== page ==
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Lawmakers join ‘critical’ fight against lithium drilling near Ash Meadows

Signaling a win for environmentalists and a mobilized Nye County town, Nevada’s U.S. senators and three of its congressional representatives threw their support behind a proposal to prevent lithium mining around Ash Meadows National Refuge.

In a letter dated Tuesday, Sens. Catherine Cortez Masto and Jacky Rosen, D-Nev., and Reps. Dina Titus, Steven Horsford and Susie Lee, D-Nev., urged the U.S. Department of Interior to issue a “mineral withdrawal” around the refuge.

A mineral withdrawal would prevent new mining companies from staking their claim to minerals like lithium on public land, which companies can do freely under the General Mining Act of 1872. Lithium, designated as a critical mineral needed for the energy transition away from fossil fuels, is used in electric vehicle batteries.

“I think this is a needed breath of relief for our community leaders,” said Mason Voehl, executive director of the Amargosa Conservancy, a nonprofit that’s fueled local opposition to mining near Ash Meadows. “Especially so they don’t feel like they’re just kind of yelling into the void about this issue.”

The withdrawal wouldn’t affect those currently staked by Rover Critical Minerals, whose two exploratory lithium projects drew the ire of Nye County residents reliant on wells that pump groundwater. Rover’s CEO didn’t immediately respond to a request for comment.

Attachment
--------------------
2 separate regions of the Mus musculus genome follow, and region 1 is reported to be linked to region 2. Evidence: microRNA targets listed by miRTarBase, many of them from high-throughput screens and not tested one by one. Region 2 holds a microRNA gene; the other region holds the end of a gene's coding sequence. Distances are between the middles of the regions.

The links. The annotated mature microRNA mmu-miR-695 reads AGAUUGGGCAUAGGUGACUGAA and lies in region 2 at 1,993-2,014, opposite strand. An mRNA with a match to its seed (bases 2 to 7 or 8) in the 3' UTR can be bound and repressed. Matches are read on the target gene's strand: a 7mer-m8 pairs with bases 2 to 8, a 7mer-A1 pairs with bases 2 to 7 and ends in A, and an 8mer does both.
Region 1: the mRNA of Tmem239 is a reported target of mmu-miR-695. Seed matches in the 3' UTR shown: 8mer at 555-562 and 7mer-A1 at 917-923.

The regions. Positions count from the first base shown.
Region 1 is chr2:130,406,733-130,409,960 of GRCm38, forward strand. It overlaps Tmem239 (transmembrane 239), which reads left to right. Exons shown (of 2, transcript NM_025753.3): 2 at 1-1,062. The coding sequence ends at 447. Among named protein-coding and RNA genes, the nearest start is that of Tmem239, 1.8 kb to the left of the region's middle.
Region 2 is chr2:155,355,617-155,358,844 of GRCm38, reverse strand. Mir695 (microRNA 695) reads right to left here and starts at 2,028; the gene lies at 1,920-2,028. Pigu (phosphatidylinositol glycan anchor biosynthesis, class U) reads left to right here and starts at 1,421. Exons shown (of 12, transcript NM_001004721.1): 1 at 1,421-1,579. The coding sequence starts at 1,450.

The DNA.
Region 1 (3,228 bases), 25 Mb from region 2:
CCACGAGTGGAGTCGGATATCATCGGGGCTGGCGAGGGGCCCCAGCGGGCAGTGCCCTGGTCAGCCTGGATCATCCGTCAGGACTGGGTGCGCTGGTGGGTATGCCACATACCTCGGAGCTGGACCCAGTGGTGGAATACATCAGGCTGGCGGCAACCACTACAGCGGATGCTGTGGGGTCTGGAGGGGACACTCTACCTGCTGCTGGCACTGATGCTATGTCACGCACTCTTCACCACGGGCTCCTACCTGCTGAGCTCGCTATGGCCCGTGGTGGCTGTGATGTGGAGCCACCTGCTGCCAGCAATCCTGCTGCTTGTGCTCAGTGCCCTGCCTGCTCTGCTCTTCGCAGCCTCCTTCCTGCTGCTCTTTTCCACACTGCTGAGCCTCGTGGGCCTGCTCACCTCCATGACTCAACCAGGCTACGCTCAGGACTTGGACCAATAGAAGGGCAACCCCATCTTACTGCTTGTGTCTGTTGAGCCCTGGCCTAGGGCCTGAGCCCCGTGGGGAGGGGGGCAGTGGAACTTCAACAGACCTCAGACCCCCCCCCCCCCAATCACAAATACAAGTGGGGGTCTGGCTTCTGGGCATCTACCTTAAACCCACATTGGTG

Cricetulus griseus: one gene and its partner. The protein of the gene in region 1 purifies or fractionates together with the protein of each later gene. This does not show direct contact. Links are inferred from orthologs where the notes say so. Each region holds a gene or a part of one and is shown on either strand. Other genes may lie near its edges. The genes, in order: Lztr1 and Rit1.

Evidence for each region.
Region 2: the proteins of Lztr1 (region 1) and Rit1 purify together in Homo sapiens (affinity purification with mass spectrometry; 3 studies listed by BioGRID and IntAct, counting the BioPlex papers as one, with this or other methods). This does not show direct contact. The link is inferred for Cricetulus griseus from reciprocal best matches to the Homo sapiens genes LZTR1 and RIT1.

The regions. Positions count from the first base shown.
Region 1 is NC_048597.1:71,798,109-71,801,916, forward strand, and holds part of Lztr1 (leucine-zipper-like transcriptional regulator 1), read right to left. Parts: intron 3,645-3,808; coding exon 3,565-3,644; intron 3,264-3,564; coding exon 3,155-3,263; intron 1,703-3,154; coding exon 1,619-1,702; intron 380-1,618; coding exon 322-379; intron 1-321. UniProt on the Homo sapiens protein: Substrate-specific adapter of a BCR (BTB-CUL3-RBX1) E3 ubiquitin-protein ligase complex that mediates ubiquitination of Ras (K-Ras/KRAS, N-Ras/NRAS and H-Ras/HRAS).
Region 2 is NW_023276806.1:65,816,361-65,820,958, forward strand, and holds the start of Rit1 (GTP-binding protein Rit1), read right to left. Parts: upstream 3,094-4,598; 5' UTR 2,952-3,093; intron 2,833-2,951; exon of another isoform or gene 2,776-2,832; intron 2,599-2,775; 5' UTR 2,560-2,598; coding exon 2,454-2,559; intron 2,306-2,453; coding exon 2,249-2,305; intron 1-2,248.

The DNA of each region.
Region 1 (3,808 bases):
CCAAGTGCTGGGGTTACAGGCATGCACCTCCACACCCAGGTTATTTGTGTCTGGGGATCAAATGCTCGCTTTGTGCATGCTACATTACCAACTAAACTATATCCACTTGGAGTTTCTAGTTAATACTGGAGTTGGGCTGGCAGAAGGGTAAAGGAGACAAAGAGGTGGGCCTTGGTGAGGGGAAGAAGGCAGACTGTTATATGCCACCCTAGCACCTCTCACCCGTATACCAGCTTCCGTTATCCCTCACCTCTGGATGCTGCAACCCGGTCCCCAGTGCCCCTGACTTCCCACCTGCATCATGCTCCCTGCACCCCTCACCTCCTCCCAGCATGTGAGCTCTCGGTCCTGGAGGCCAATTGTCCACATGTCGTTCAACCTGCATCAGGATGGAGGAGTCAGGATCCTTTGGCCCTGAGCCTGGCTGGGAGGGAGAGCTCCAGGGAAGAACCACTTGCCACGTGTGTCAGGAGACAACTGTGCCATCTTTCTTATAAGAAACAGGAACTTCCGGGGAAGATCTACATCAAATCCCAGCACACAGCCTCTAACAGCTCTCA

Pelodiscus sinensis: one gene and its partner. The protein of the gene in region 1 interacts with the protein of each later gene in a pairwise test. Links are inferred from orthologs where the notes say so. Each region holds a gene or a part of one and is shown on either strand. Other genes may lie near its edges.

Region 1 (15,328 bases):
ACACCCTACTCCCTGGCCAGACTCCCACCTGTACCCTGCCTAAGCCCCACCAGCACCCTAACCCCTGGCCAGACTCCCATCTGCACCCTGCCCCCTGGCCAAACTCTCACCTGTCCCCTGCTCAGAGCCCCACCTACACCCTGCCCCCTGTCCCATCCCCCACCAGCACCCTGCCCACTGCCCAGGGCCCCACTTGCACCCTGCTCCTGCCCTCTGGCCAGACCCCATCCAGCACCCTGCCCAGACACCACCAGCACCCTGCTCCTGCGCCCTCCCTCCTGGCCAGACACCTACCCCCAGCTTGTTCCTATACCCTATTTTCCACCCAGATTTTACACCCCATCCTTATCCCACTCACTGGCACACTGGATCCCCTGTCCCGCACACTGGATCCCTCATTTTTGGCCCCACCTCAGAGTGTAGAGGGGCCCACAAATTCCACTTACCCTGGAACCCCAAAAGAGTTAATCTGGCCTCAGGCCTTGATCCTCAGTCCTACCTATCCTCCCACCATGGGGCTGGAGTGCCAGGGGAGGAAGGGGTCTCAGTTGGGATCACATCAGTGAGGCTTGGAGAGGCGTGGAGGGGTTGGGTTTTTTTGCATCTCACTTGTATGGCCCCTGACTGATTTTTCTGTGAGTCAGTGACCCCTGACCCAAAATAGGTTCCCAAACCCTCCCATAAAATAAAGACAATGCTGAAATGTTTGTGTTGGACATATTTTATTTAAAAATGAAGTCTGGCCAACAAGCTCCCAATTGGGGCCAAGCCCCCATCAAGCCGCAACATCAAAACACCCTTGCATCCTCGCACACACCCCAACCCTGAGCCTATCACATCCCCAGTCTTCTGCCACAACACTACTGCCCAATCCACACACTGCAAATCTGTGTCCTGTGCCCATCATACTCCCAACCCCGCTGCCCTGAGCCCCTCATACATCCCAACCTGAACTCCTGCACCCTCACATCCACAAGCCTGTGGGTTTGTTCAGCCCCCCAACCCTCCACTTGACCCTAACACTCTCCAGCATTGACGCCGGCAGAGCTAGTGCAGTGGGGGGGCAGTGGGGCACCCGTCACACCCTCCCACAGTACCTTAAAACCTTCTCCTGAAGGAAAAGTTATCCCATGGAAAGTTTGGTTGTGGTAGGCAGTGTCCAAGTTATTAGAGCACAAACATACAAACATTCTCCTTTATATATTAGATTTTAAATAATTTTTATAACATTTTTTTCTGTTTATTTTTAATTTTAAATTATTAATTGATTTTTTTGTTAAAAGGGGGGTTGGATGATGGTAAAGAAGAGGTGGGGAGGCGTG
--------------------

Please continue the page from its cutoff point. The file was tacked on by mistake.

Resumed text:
Voehl and his coalition, through a Nature Conservancy hydrological study, have made the case that any mining project in the vicinity of Ash Meadows would imperil its endangered species and local access to water. Rover has maintained that its independent hydrologist doesn’t see any potential impact.

“Recent proposals for exploratory mineral drilling and extraction near the refuge boundary pose an immediate threat to the integrity of this fragile ecosystem,” the lawmakers wrote. “Maintaining the integrity of this watershed is not only important for conserving the unique plants and animals that live in this special place, but it also helps protect the water source for the surrounding communities.”

Haaland to decide fate of the fight

The letter comes after a coalition made up of Nye County town officials, Death Valley’s Timbisha Shoshone tribe, and the Amargosa Conservancy traveled to Washington, D.C., last week to plead their case to Interior officials.

The group gave Cortez Masto a tour of the refuge in April, and she has since been outspoken on the issue in congressional hearings with Interior Secretary Deb Haaland and Bureau of Land Management Director Tracy Stone-Manning.

Haaland now will decide whether a mineral withdrawal is warranted. A set timeline is unclear.

“We’re going to have to be vigilant,” Voehl said. “What we don’t want to see is this languish over the next few months and get shelved.”

Contact Alan Halaly at ahalaly@reviewjournal.com. Follow @AlanHalaly on X.

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